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June 8, 1964

Amputee Clinic in a Rural Setting

Author Affiliations

Traverse City, Mich

JAMA. 1964;188(10):936-937. doi:10.1001/jama.1964.03060360096024

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THIS REVIEW is an effort to expose the need for, and the problems encountered in, developing an amputee clinic in a rural area.

The staff of James Decker Munson Hospital, a 250-bed general hospital with an adjacent 90-bed Tricounty Medical Care facility, located in Traverse City, Mich, originated a progressive plan for total patient care with the organization of the Department of Rehabilitation Medicine.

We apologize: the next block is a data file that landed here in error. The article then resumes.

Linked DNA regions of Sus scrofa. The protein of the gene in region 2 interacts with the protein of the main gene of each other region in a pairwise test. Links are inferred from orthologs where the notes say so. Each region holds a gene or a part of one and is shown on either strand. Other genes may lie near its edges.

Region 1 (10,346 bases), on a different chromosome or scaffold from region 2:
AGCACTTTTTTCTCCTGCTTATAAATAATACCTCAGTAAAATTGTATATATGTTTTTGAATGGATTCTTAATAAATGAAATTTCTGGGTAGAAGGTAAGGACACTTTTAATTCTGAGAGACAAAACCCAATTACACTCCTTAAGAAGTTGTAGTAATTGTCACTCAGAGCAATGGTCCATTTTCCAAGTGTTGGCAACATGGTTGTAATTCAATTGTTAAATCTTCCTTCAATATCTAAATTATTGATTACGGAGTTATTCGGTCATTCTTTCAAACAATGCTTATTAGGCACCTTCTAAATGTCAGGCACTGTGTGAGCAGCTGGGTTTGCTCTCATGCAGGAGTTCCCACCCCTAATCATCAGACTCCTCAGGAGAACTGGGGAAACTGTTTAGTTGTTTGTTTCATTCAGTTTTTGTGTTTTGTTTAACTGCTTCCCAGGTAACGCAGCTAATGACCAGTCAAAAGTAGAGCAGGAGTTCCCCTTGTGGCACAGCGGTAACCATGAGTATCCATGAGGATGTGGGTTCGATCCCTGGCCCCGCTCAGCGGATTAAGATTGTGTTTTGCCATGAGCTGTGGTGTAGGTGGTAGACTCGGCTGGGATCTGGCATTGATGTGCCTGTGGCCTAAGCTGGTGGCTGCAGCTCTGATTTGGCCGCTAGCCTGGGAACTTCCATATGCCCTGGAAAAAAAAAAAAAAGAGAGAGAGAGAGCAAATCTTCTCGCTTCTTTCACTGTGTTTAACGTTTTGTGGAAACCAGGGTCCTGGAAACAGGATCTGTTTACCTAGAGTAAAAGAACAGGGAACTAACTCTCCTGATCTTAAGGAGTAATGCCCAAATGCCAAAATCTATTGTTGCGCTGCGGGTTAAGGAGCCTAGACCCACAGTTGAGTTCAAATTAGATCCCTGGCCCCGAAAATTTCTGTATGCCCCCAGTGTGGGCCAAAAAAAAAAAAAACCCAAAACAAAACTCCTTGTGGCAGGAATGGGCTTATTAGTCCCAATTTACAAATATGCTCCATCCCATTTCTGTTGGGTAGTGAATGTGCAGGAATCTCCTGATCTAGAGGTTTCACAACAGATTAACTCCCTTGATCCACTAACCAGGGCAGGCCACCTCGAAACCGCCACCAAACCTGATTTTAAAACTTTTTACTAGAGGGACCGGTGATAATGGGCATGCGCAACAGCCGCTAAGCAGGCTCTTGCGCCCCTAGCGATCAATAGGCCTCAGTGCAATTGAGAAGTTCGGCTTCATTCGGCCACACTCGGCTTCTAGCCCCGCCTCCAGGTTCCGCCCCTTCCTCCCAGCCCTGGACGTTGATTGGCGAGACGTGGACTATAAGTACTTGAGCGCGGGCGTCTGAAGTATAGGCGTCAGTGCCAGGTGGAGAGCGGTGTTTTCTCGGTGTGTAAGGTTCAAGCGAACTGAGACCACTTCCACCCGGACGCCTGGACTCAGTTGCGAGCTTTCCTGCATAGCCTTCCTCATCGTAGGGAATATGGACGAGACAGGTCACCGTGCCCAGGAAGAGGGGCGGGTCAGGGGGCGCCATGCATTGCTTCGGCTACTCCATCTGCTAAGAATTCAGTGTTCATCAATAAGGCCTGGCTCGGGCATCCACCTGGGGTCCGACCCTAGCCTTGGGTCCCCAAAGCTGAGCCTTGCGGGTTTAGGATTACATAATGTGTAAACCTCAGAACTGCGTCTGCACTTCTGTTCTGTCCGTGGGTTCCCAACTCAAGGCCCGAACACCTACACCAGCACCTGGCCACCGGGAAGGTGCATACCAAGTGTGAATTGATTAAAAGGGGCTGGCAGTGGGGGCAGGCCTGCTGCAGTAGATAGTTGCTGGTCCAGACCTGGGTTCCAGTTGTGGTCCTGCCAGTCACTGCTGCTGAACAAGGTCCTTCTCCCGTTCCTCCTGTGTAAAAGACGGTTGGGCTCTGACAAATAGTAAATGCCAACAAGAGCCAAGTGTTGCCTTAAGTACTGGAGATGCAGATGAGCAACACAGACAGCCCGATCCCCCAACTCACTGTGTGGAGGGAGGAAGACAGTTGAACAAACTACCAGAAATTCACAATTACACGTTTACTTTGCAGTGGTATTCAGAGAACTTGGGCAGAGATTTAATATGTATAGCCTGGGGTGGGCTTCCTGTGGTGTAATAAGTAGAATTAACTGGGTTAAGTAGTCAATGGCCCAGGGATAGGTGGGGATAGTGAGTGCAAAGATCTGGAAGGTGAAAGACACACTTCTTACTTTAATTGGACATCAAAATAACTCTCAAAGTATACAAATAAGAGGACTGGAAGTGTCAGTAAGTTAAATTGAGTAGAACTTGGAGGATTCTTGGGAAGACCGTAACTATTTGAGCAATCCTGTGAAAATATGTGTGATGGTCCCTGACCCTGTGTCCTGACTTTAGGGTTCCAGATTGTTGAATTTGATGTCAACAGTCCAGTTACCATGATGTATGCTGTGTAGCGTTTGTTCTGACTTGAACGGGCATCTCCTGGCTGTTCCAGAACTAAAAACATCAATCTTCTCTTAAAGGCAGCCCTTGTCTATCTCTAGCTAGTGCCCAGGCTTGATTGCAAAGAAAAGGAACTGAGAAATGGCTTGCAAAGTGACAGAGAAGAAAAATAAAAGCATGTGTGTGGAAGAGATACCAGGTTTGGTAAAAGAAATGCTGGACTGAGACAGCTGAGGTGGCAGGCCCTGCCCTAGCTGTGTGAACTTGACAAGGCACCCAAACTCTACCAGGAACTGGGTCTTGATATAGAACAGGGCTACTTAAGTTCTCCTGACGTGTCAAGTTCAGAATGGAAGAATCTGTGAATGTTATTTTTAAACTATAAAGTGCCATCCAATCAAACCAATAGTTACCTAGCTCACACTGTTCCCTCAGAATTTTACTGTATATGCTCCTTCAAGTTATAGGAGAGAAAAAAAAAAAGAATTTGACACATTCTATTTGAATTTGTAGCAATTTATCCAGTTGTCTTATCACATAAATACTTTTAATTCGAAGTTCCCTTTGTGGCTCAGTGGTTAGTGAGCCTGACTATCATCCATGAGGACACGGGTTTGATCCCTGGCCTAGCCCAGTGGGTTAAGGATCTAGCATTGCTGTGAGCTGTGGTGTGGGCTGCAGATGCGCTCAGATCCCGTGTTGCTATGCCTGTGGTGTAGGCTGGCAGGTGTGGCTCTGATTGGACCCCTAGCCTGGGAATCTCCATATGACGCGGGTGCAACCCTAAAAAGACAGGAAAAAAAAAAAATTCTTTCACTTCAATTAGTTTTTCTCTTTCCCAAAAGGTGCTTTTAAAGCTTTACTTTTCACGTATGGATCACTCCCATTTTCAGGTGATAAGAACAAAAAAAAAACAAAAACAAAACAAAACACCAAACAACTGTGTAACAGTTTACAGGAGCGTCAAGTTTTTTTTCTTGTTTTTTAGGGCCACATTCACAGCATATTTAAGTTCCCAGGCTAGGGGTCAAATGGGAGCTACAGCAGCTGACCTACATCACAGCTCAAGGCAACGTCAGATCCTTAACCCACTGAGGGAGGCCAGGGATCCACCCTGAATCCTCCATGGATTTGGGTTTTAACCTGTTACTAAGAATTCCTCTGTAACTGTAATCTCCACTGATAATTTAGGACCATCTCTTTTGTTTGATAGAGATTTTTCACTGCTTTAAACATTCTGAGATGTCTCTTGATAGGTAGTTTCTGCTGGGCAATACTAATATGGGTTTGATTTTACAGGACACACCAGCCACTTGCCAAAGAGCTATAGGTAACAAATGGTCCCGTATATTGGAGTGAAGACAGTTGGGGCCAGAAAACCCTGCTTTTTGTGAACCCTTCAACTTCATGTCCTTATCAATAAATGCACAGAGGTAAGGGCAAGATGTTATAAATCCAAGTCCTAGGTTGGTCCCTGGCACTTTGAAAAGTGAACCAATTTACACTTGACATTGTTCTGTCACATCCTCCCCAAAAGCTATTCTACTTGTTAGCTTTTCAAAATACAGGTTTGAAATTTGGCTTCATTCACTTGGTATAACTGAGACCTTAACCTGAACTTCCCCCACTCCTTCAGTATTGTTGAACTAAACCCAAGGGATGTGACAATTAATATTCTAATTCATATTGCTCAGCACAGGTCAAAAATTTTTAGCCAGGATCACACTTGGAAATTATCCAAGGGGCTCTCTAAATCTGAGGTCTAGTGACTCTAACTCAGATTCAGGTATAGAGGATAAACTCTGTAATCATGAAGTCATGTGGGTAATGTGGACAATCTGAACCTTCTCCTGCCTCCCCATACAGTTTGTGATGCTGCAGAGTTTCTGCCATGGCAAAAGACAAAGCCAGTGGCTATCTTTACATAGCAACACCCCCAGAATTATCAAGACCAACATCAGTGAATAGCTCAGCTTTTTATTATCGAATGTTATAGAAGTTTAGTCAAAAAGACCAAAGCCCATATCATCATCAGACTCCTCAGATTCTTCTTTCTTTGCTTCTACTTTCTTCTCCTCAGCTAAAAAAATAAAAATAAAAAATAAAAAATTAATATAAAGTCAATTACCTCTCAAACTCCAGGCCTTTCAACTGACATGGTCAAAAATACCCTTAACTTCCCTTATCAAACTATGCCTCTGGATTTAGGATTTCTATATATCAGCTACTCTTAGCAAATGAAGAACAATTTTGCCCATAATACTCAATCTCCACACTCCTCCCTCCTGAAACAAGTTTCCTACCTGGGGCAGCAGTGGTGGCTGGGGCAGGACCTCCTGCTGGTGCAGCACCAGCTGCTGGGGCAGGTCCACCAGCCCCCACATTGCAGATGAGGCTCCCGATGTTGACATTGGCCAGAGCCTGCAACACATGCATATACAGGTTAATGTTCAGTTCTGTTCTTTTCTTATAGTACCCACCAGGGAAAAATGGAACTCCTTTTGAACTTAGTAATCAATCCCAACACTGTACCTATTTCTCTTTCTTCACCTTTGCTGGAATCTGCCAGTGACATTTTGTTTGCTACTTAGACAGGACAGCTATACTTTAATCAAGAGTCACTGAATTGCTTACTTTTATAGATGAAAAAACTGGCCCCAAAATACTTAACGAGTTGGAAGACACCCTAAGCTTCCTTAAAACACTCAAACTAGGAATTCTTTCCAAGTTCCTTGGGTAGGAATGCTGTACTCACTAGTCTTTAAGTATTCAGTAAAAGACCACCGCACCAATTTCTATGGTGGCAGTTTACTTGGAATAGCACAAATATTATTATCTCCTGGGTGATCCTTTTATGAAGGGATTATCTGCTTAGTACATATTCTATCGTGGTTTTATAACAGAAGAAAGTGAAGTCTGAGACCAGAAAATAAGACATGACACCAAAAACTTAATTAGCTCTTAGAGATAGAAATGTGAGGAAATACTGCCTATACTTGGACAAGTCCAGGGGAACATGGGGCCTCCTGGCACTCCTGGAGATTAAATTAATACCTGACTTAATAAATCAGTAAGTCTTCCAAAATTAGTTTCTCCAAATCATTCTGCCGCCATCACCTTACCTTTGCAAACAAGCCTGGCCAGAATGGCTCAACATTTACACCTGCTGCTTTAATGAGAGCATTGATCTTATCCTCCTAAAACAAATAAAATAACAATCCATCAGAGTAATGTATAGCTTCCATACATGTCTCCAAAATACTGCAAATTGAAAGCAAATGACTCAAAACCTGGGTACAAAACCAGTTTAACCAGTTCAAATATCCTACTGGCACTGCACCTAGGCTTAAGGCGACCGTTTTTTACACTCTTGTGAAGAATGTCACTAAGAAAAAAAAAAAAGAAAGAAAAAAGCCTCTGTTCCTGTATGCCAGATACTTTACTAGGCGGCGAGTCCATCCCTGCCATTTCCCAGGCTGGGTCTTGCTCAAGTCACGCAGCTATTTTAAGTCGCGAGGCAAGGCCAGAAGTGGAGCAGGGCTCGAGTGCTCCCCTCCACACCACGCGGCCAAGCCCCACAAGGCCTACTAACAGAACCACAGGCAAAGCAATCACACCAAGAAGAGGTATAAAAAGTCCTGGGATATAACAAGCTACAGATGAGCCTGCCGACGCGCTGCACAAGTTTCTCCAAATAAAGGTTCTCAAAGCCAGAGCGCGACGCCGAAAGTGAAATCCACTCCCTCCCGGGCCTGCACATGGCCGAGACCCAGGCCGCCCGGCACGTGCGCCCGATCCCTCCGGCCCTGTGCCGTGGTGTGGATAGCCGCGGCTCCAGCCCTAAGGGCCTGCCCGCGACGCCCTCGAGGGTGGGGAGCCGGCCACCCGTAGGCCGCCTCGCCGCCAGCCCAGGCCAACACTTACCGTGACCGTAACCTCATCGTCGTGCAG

The hospital is in a rural setting more than 150 miles from the nearest city with facilities for amputees. The community approximates 18,000 people and the immediate tricounty rural area approximates 50,000 people. The northern one third of the lower peninsula, served in part by the hospital and its facilities, has an estimated population of 100,000 people. In the surrounding several counties there are many small, well-staffed rural hospitals serving sparsely populated areas.

Within the confines of the hospital, the concepts of intensive, intermediate, long-intermediate, ambulatory,

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